By Brandon M. Stickney
During the time of mass African American slavery in the United States, 13 million Black people were told what to do, were disciplined severely (even to death) for the slightest of infractions or rumors, were denied education, and often not even seen as human beings.
While these bitter and horrific facts are well-known, others aren’t.
Inside the Niagara Falls Amtrak Station at 2245 Whirlpool Street is the Falls city’s state-of-the-art Underground Railroad Heritage Center where the incredible lives of slavery’s escapees to free states and across the Niagara River come alive again—it’s quite an experience.
I toured the Underground Railroad Heritage Center with other docents-in-training from the Falls Historic Preservation Society as we learned how to become area tourist guides. The center is in the city’s 1800s “Customs House,” now part of the huge, breathtaking, glass-walled Amtrak station.
First on the station tour, we discussed The Three Biggest Misconceptions About the Underground Railroad:
Myth Number 1: The Underground Railroad is a series of tunnels people navigated to get to freedom. In reality, there are no, and never were such tunnels. Slaves escaped over land and by waterways.
Myth Number 2: By herself, Harriet Tubman helped hundreds of slaves escape to the northern states. In reality, Tubman was one of hundreds of thousands of anti-slavery advocates. Today’s estimates say she aided about 70 people, not hundreds.
Myth Number 3: Helped by white people and Quakers (who left escape messages on traded quilts), slaves left for the northern states. In reality, there were no quilts, and only about 100 or so whites helped the escapees. And many fled by boat to Canada, aided by Black workers at Niagara Falls area hotels and restaurants. Those seeking freedom also went to Florida, which was owned by Spain at the time.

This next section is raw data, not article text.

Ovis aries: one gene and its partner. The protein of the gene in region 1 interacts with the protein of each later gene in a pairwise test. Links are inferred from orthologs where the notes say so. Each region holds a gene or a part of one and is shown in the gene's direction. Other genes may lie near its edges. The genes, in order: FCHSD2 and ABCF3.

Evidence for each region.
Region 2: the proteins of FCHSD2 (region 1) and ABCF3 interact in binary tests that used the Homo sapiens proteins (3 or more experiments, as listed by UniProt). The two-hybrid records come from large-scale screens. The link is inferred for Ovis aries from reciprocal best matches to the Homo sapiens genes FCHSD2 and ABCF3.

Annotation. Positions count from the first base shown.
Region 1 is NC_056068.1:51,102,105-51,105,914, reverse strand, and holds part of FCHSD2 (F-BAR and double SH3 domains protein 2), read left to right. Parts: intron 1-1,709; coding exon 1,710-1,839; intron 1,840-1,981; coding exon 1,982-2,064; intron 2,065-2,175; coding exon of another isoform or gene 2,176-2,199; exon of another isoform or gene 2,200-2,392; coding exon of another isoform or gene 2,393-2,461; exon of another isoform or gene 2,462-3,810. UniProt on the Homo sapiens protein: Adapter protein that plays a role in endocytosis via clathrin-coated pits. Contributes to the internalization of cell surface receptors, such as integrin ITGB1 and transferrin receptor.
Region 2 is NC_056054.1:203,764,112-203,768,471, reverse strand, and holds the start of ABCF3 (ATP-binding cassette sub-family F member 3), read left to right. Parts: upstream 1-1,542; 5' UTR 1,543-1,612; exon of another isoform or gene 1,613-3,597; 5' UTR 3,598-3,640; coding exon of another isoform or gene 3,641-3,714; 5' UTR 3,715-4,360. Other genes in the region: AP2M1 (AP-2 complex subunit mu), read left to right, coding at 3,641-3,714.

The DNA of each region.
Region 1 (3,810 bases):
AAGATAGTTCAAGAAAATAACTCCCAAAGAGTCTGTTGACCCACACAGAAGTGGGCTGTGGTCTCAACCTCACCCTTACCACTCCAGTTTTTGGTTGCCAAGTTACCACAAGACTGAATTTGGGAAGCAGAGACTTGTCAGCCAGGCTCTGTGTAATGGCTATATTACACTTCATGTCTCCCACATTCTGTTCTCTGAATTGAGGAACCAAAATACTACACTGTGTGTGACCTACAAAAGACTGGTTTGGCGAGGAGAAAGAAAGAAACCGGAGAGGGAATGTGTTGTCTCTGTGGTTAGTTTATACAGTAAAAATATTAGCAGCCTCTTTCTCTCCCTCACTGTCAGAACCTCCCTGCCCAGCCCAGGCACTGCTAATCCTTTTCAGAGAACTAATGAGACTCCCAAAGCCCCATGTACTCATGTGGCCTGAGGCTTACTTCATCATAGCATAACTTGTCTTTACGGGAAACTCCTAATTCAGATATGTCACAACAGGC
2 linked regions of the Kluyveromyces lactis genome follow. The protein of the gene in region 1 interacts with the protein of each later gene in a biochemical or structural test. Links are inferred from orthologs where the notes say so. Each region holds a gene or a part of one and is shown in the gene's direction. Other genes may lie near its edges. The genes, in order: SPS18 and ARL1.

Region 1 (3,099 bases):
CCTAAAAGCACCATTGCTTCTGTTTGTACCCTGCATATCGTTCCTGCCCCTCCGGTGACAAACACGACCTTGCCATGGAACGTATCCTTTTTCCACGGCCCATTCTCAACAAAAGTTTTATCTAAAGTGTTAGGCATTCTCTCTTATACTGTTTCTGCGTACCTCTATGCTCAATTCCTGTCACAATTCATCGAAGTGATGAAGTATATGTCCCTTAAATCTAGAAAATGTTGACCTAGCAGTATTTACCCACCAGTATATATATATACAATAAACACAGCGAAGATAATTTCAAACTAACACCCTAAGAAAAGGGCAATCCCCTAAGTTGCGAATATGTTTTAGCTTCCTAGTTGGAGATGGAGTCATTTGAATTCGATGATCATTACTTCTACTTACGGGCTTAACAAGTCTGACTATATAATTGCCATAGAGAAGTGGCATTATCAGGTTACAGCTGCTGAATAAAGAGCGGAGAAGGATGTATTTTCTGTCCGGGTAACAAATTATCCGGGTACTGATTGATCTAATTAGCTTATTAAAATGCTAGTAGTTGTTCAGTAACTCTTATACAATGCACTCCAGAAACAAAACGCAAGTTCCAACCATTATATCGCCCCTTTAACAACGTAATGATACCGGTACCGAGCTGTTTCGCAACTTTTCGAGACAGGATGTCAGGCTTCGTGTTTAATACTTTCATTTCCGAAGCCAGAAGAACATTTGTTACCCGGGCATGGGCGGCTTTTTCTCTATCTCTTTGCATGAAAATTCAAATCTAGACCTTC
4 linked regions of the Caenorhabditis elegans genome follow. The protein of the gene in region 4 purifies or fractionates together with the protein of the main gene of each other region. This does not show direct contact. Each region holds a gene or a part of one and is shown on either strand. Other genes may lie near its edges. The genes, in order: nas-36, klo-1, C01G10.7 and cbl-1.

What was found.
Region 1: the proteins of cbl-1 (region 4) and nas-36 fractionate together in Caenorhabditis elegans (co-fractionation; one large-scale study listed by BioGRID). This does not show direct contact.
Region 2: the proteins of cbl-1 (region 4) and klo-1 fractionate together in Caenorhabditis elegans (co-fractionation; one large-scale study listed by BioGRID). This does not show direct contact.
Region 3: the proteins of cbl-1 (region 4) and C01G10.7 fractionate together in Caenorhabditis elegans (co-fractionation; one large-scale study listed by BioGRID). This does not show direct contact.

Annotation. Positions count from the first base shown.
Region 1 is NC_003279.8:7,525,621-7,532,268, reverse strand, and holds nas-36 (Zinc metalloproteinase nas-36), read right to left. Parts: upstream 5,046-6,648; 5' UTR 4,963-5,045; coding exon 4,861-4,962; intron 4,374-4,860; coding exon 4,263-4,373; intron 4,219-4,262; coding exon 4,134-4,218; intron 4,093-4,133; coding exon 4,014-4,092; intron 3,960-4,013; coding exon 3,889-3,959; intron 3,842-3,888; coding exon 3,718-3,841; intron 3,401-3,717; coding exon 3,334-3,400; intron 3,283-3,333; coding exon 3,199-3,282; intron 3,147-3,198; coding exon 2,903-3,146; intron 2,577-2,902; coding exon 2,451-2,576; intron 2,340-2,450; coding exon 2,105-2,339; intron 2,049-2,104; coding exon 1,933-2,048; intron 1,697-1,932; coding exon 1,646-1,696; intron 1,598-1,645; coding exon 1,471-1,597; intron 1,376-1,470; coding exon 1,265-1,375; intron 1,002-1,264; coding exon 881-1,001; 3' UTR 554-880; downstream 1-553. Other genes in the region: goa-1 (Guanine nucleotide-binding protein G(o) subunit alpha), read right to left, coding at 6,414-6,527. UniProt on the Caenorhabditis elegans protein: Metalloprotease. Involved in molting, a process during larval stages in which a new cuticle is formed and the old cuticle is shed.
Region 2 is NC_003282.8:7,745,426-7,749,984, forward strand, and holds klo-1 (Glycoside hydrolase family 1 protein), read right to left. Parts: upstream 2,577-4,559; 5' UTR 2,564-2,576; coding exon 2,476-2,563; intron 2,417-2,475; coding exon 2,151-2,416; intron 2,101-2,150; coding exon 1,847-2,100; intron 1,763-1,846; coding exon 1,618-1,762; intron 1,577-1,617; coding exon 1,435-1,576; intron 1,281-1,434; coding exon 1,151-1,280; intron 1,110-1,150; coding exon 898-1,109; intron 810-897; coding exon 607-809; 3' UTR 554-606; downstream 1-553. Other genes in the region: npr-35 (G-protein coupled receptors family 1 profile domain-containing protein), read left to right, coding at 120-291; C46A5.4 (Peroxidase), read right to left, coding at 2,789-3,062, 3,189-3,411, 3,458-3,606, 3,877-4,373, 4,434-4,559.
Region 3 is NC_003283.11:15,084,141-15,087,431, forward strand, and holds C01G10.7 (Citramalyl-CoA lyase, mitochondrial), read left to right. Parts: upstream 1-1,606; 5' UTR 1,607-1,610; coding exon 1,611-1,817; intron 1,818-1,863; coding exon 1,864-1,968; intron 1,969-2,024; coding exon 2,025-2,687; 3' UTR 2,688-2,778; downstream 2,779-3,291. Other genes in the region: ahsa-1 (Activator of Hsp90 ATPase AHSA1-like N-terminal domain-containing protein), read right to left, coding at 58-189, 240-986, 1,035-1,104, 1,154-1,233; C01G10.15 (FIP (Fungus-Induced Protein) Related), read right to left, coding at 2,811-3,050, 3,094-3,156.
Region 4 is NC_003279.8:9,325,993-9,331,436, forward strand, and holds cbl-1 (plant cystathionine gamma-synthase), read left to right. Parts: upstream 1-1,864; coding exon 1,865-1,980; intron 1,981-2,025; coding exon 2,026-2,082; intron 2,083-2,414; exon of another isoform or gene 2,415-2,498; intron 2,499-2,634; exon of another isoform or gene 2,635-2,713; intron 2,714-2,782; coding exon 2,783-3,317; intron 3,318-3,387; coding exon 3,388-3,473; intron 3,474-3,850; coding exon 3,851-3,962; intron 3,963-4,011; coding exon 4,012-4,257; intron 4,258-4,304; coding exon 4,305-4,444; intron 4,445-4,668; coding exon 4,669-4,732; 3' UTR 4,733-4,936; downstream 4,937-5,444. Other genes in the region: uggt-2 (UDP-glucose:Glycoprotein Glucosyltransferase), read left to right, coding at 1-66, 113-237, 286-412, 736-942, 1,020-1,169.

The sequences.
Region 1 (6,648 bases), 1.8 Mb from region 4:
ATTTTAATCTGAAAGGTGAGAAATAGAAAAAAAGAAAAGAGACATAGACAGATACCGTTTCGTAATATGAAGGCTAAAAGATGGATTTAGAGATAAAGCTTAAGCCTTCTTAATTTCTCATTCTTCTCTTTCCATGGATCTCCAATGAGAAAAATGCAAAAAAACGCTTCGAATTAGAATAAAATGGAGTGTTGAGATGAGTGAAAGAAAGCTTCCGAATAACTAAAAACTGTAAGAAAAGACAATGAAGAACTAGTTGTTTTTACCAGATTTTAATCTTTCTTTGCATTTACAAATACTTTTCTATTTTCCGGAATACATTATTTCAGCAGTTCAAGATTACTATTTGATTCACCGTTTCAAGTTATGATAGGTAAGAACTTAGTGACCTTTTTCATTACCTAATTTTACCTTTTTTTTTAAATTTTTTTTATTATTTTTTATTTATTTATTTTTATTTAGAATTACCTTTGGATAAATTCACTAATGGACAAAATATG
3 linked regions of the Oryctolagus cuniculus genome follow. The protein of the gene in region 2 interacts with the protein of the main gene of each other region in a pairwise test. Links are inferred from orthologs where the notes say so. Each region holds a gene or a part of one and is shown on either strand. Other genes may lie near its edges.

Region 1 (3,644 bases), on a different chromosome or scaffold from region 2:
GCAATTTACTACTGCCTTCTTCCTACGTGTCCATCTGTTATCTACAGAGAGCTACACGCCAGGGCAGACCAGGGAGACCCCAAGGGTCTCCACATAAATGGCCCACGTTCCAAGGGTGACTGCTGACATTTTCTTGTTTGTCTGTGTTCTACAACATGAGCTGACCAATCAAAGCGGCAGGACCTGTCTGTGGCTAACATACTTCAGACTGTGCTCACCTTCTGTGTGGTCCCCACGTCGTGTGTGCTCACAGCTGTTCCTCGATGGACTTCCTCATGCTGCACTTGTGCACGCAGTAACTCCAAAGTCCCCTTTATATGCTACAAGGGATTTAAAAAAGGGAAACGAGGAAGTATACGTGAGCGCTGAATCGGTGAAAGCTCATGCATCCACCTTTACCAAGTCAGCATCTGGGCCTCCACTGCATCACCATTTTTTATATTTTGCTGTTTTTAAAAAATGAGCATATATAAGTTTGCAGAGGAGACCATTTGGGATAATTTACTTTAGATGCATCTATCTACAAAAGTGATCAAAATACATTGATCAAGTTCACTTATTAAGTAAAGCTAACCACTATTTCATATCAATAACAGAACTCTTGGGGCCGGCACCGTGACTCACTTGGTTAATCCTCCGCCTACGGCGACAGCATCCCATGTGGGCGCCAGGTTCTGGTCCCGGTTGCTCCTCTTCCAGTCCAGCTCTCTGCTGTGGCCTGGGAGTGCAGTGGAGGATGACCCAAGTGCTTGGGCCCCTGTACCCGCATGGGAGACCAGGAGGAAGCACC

In fact, a great number of slave escapes went unrecorded because those involved would have been prosecuted. While those in the North spoke openly about the Underground Railroad, it was a secret to those in the South.
Some baggage-lugging and meal-making slaves who accompanied white owners to Niagara Falls for family vacations wound up escaping, guided by the Goat Island Cataract House or Eagle Hotel staff members. When word finally got out, a New Orleans newspaper warned whites in an expose not to vacation at the Falls.
Still, the Cataract was known as a 5-star hotel, and visitors included Abraham Lincoln, one of Robert E. Lee’s sons, bridge suspension builder John Roebling, and author Austin Seward.
The Cataract Hotel burned in 1945, yet some artifacts and records remain at the Underground Railroad Heritage Center. Creatively lit walls show photographs and biographies of Underground Railroad heroes from the period and lit tables illustrate how an upscale dinner was served to patrons.
There are many more outstanding highlights in this worthy tourist attraction—including an unscheduled, free “live show,” featuring the highly varied, multi-language world travelers continuously populating the station, hopping aboard and off of the Amtrak trains, which seem to rock the station like the thunder of the Falls itself.
During the tour, center docent Josh shared another little-known fact: sometimes a slavery-denying visitor will join in a tour of the Underground Railroad Heritage Center.
While almost comically misguided, the denier will need special assistance from the tour guide in understanding the realities of how people were forcibly taken from other countries and sold away from their own children and families, like common goods and products, into slavery.
It’s a guide’s job that certainly requires patience, understanding, and a calm, cool demeanor.
Photo credits: Visit Buffalo-Niagara and Alana Adetola Arts Photography, LLC www.